From my understanding if you wanted to say their if would be leurs
Posseive single goes like: Son (his/her/its for male object) Sa (his/her/its for female object) Leur (theirs for female or male object) Notre (our for female or male object)
Posseive plurals go like: Ses (his/her/its for both female or male objects) Leurs (theirs for female and male objects) Nos (our for female or male objects)
"Ses grands vetements" Can be his big garments Her bug garments Or its big garments
While if you wanted to say their big garments
You would need to say "Leurs grands vetements"
Here in "Ce sont", "ce" is a pronoun. The pronoun "ce" remains as "ce" doesn't matter if it is representing "this/that/these/those/feminine/masculine". When use as a pronoun, "ce" should be used with "etre", for example: "Ce est ton fils/Ce sont mes robes"
When "ce" is a adjectives, like other adjectives, it must agree with the nouns they modify. For ex. (ce/cet for Masculine Singular; ces for both gender plural; etc.)
Here, we cannot say "ces sont ses grands vetements", since "ces" is only a adjective; but we can say "Ces vetements sont ses grands vetements". Hope this will help!
ok, so thank you very much for giving your time but I'm not very convinced. Adjectives give quality to a noun and should agree with the noun in gender and number. In the example you gave grands is an obvious adjective. But whats the quality of "ce/s"? I am saying this from ignorance. I do not understand. I know that I don't know/ I'm not trying to correct you. From what I understand, ce is indeed a "pronom démonstratif" and I was under the impression that a verb must agree to the subject. Usually a noun. The pronoun being in place of the noun should dictate the gender and number to the verb. Now I am thinking about this and I come to the following conclusion: if you invert the sentence, its maybe clearer. "Ses grands vetements (the subject) sont ça". From here its obvious that the verb must agree to the "ses grands vetements" and that "ce sont" makes sense. And yet, some pronouns are plural, so why not "ces sont"? I bet if i could understand https://fr.wikipedia.org/wiki/Pronom_d%C3%A9monstratif I would know why, but I can't. Anyways, thanks for joining the discussion!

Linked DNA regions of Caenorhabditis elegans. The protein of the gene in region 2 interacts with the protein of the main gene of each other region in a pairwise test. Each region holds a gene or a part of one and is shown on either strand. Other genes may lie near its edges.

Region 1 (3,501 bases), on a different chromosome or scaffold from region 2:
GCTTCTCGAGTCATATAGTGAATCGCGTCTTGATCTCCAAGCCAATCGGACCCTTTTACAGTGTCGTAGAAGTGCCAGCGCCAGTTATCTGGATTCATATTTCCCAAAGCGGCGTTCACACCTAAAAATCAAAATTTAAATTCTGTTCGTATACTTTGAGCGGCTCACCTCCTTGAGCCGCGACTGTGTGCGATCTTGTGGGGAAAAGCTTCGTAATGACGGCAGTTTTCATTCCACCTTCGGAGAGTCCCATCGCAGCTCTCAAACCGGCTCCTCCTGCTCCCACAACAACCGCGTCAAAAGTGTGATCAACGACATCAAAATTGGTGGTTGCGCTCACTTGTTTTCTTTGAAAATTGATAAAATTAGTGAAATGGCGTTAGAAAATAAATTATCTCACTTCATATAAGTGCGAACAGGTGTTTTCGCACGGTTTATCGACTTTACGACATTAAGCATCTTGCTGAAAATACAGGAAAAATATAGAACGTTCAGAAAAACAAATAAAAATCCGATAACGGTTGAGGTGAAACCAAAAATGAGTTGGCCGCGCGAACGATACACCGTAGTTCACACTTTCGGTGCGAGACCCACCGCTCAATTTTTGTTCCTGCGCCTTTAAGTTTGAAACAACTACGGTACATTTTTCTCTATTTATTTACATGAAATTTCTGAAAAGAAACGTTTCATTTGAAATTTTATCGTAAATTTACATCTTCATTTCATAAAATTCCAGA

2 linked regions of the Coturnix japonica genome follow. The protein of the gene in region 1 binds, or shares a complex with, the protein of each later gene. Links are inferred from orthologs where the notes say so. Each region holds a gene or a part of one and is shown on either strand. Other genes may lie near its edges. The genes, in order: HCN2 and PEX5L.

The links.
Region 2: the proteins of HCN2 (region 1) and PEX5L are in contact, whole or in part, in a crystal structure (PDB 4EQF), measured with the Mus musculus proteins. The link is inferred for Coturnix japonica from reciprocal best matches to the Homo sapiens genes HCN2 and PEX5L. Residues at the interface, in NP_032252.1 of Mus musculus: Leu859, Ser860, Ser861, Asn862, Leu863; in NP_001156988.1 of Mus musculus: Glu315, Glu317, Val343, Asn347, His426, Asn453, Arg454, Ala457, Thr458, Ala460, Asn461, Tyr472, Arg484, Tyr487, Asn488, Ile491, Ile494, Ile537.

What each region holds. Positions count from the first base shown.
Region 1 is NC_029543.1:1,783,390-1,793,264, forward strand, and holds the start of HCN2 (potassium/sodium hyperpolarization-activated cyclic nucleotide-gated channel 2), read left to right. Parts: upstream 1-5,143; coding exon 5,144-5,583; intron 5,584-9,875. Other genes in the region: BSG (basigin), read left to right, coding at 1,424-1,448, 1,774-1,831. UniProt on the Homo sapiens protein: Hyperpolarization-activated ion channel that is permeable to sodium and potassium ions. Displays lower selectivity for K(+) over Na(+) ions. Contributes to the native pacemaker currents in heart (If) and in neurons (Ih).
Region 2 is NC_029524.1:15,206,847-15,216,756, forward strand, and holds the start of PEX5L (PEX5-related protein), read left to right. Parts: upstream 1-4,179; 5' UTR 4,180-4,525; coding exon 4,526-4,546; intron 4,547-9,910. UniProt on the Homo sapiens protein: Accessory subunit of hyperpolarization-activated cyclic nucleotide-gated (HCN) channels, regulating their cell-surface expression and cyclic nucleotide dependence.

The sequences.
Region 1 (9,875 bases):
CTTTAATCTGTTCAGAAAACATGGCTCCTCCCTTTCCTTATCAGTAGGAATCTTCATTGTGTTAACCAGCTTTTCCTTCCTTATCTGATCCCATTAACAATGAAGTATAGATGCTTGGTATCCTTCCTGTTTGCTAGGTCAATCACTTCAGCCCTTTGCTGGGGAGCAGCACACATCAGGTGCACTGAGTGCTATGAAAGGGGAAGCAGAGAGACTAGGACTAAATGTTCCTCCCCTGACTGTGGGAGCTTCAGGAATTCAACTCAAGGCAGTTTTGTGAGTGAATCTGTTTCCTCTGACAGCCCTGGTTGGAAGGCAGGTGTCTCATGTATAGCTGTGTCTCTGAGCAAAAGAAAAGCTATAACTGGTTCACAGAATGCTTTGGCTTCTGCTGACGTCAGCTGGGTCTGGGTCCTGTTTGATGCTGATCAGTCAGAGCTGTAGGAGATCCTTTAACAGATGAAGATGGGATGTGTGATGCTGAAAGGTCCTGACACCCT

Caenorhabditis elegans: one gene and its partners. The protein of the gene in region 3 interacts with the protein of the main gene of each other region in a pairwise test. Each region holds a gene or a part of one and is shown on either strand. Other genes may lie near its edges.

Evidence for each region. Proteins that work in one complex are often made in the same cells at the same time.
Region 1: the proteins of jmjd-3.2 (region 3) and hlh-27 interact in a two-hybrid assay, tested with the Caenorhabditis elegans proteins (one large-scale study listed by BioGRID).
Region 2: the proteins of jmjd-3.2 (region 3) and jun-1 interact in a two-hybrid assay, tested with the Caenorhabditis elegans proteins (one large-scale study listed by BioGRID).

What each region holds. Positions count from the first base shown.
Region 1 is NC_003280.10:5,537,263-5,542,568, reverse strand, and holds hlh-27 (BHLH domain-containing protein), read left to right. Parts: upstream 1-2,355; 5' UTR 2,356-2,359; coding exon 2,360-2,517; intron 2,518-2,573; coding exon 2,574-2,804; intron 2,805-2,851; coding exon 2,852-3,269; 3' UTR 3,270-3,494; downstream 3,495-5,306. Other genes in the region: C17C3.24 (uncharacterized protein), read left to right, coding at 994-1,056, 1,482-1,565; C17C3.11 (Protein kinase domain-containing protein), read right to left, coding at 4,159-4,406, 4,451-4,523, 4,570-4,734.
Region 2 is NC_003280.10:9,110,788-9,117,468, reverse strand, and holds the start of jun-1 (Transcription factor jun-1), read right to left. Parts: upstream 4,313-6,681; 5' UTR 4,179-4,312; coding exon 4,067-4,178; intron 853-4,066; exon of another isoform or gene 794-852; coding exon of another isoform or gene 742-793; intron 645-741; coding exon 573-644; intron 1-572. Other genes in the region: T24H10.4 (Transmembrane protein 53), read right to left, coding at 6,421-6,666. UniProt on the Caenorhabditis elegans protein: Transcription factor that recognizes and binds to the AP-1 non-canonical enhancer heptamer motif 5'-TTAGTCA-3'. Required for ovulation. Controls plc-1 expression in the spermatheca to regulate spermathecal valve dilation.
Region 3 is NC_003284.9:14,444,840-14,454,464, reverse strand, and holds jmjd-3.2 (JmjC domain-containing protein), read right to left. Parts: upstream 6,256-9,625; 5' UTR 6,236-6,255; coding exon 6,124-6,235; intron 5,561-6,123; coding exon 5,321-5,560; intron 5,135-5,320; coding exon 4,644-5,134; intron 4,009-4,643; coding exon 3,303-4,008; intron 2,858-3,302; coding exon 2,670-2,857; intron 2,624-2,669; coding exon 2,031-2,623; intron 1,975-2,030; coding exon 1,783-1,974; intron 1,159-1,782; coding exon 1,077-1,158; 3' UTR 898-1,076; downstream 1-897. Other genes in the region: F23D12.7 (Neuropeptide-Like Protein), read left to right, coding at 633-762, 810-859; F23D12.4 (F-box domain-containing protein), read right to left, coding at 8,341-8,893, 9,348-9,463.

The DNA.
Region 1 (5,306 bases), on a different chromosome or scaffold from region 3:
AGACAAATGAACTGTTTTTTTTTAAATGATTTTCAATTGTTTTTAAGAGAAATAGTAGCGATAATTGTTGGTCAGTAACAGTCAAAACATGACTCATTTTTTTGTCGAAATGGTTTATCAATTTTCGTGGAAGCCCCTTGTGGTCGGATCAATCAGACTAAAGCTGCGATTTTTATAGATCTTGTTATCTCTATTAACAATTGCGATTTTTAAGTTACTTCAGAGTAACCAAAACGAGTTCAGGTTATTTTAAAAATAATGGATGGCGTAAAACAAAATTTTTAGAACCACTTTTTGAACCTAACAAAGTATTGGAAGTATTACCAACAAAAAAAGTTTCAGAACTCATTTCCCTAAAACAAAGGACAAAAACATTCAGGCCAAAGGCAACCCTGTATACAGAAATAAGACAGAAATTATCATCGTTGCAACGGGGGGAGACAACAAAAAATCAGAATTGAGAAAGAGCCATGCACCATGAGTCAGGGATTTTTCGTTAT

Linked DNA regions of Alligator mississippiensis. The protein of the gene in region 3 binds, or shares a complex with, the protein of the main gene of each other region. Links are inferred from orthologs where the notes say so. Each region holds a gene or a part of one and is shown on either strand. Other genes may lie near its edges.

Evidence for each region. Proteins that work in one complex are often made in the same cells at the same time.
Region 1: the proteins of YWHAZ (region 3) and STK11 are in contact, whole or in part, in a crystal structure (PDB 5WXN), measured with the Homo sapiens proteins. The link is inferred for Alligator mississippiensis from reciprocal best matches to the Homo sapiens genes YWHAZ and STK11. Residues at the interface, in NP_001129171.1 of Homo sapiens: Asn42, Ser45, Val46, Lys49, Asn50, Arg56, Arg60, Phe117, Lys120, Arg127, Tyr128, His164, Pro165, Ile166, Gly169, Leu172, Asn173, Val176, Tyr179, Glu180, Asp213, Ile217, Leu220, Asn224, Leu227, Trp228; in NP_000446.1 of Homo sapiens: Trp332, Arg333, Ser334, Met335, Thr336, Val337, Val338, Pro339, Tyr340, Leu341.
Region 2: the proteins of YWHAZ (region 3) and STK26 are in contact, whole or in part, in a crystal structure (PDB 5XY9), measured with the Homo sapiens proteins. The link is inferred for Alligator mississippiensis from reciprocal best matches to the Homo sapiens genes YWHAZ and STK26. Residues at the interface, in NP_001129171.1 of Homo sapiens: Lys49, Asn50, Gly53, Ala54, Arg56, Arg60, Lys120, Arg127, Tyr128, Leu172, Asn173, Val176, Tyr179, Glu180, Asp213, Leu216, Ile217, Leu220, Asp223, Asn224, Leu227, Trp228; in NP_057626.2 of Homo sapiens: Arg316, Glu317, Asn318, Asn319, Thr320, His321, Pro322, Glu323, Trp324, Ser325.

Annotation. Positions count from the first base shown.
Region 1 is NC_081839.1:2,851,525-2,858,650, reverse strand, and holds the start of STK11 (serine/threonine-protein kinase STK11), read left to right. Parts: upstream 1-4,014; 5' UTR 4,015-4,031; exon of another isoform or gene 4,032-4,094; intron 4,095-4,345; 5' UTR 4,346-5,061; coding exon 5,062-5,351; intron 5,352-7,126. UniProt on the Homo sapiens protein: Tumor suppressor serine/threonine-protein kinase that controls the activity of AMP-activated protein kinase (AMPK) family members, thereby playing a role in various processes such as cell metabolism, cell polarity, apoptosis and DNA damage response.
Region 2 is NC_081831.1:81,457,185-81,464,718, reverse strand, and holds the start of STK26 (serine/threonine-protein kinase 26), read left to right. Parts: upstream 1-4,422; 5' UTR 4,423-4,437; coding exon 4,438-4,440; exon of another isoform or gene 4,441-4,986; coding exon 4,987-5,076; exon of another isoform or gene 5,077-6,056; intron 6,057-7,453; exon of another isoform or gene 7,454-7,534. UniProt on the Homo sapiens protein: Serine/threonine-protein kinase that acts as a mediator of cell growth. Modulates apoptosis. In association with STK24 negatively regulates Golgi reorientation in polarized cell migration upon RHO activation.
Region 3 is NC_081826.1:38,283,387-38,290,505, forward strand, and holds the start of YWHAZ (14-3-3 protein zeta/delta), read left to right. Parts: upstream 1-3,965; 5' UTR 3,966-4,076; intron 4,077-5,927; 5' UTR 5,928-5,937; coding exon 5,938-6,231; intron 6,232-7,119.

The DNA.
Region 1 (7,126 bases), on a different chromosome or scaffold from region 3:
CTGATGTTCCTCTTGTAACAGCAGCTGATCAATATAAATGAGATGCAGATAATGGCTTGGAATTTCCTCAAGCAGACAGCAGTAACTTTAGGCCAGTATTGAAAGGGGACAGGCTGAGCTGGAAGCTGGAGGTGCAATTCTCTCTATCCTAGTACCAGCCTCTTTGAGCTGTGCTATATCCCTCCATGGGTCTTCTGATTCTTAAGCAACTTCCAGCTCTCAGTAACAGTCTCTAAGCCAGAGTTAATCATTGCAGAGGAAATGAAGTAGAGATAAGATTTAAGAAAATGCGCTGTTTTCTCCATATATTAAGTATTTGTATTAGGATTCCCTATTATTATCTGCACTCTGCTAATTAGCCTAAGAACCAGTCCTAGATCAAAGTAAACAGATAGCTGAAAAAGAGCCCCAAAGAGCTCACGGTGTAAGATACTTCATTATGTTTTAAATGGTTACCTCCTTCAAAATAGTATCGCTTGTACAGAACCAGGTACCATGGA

Pretty sure this is right...I took an advanced French class at my university this year and one of the grammar points we studied included adjectives that change meaning depending on where they're placed. For example, "un pauvre homme" means a pitiful man while "un homme pauvre" means a poor man. I remember "grand" being included in the material, where "un grand homme" meant a great/important man and "un homme grand" meant a tall man. As far as I know that distinction is an exception to BANGS, but I don't know if it only applies to people or if it can be extended further.
If you wanted to say theirs in french, you would need to say leurs
I think in french "their/theirs" is a plural third party most of the time and maybe isnt used much to indicate a single third party person.
So i think in proper translation you cant use sa, son, ses to mean 'their/thiers' so its just something you need to remember is a difference in french and english when translating.
I put this is his big clothes. It corrected me by saying "this is his big clothing" with clothing underlined. Then when i click here for comments, it now says I should have said "these are his big clothes". So apparently the issue with my sentence was this vs these, and had nothing to do with clothing vs clothes (which, i believe, means the same thing, does it not?)
Could anyone offer insight into this particular issue? At this point, it's just very confusing.
"This" refers to a singular item. "These" refer to multiple items. "Vêtements" is plural; thus, one needs to use "these."
Also, the "sont" lets you know to use "these" not "this" - "C'est" would indicate "this."